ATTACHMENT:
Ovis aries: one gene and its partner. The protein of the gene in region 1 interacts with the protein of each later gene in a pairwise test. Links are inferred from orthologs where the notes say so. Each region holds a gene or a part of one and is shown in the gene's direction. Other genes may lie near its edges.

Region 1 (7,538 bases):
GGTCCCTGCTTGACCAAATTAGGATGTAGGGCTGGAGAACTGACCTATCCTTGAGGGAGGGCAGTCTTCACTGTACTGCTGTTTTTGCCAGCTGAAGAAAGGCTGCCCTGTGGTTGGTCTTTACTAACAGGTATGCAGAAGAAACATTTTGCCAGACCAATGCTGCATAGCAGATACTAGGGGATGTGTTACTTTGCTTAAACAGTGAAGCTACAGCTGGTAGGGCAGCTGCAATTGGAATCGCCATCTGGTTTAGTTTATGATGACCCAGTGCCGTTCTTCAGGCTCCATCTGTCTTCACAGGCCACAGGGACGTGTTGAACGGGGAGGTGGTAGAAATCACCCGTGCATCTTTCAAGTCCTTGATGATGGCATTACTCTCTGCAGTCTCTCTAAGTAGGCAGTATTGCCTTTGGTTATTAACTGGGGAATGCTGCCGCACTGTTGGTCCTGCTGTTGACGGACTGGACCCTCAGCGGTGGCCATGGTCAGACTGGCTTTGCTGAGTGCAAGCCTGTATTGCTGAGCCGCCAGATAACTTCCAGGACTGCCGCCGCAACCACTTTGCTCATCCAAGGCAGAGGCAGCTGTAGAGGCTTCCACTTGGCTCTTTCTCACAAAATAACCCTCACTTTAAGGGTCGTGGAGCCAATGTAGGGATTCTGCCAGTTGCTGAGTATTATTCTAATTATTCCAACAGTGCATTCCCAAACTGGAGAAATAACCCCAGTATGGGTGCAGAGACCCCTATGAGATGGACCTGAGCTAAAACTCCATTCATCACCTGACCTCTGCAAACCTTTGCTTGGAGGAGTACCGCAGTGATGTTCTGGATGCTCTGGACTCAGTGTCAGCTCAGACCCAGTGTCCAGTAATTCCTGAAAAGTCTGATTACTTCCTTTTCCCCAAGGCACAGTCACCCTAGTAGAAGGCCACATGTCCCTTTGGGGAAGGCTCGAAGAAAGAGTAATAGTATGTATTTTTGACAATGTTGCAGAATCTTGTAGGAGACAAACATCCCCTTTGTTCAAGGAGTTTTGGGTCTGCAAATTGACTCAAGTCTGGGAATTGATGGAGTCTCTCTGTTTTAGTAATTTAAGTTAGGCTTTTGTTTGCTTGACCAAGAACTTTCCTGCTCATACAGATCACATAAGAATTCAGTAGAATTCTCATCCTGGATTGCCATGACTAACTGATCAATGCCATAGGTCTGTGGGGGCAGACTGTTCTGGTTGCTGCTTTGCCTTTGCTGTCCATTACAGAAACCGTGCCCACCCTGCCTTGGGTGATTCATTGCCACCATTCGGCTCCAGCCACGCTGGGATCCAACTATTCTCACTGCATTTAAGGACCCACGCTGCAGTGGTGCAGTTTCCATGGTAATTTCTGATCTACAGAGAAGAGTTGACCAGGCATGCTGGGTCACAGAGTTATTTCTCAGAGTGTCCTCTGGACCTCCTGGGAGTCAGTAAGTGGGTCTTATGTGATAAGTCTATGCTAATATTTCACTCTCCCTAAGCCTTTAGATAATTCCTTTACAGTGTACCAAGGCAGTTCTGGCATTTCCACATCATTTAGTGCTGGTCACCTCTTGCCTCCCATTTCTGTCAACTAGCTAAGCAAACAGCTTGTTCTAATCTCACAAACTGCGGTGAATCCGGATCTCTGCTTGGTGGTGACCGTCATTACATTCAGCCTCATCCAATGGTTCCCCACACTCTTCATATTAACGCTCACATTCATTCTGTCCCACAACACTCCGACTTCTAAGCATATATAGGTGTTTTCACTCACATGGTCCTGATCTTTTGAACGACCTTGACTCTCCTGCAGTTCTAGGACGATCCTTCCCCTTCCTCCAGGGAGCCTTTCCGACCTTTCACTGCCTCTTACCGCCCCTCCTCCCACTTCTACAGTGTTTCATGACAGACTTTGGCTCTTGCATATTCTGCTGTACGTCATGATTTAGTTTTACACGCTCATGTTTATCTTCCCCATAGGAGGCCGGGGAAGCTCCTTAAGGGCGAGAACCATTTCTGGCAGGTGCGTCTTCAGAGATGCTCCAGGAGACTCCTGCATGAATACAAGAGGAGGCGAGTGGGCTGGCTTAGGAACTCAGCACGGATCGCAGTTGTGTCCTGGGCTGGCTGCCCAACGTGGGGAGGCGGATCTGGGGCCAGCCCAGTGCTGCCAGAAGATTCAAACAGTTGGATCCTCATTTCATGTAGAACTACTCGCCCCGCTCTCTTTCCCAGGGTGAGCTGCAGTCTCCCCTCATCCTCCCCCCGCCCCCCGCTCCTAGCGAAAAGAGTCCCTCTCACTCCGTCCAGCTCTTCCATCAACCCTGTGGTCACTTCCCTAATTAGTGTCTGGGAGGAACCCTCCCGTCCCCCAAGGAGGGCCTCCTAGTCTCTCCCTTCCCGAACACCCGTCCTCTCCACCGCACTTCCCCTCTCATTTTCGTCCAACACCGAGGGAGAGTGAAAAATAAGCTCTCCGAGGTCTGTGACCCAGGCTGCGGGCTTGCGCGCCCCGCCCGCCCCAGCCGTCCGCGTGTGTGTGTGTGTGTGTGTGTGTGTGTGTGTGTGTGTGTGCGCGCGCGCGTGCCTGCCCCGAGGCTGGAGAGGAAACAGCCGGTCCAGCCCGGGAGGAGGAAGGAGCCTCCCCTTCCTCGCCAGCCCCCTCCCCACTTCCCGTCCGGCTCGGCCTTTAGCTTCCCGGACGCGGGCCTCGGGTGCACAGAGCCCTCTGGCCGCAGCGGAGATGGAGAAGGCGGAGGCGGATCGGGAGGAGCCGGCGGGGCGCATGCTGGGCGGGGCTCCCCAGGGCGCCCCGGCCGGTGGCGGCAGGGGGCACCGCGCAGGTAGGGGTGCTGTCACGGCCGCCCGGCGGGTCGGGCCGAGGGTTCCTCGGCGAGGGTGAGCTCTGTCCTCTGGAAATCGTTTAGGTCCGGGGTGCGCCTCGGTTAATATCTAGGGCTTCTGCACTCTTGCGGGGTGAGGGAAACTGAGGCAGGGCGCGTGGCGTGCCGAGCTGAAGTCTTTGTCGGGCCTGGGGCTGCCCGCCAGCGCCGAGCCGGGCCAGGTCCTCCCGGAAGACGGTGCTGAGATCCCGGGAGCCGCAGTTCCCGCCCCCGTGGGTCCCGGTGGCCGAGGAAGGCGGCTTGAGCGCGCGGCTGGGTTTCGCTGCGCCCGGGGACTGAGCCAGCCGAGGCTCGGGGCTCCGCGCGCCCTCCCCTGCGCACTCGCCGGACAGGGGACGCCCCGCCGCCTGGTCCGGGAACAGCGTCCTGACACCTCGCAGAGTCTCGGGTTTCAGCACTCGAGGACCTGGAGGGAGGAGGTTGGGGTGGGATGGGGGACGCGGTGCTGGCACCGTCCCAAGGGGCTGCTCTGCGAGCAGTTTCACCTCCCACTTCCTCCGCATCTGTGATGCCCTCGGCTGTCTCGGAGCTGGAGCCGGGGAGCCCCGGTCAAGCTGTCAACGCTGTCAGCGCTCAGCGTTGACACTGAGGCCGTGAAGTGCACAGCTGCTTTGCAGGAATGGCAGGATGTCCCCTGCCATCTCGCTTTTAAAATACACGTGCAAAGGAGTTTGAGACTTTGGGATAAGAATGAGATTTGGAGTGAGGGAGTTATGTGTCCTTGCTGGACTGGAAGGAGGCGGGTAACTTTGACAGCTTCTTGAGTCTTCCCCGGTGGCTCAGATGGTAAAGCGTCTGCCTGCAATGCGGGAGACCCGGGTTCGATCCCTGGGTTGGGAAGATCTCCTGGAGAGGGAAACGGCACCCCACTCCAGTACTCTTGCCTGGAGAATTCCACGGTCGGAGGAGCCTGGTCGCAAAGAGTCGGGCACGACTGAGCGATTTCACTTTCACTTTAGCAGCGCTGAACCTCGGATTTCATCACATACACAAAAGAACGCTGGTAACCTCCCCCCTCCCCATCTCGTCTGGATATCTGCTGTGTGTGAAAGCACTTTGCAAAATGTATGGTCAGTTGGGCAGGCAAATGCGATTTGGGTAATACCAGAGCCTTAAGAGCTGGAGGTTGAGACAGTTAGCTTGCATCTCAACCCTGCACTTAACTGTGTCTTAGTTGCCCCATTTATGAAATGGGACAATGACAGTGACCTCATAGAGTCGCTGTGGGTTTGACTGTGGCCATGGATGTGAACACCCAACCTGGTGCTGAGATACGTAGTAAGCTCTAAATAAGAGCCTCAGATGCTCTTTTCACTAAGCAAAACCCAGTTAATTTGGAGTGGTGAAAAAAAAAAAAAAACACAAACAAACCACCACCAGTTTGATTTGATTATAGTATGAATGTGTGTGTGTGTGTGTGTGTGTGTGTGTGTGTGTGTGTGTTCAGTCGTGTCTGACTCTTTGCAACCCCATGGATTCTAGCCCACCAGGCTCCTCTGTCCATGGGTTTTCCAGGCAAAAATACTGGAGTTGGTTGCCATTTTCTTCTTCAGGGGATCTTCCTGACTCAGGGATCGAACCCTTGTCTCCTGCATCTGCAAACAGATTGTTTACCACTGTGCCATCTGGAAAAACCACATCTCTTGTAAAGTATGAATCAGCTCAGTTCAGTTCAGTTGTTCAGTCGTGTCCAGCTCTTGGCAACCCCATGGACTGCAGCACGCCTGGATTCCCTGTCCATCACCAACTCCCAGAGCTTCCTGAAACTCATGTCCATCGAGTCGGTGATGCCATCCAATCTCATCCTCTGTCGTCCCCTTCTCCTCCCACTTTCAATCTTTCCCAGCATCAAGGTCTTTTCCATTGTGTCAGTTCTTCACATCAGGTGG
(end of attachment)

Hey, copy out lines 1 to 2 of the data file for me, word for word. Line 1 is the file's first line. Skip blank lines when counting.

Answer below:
Ovis aries: one gene and its partner. The protein of the gene in region 1 interacts with the protein of each later gene in a pairwise test. Links are inferred from orthologs where the notes say so. Each region holds a gene or a part of one and is shown in the gene's direction. Other genes may lie near its edges.

Region 1 (7,538 bases):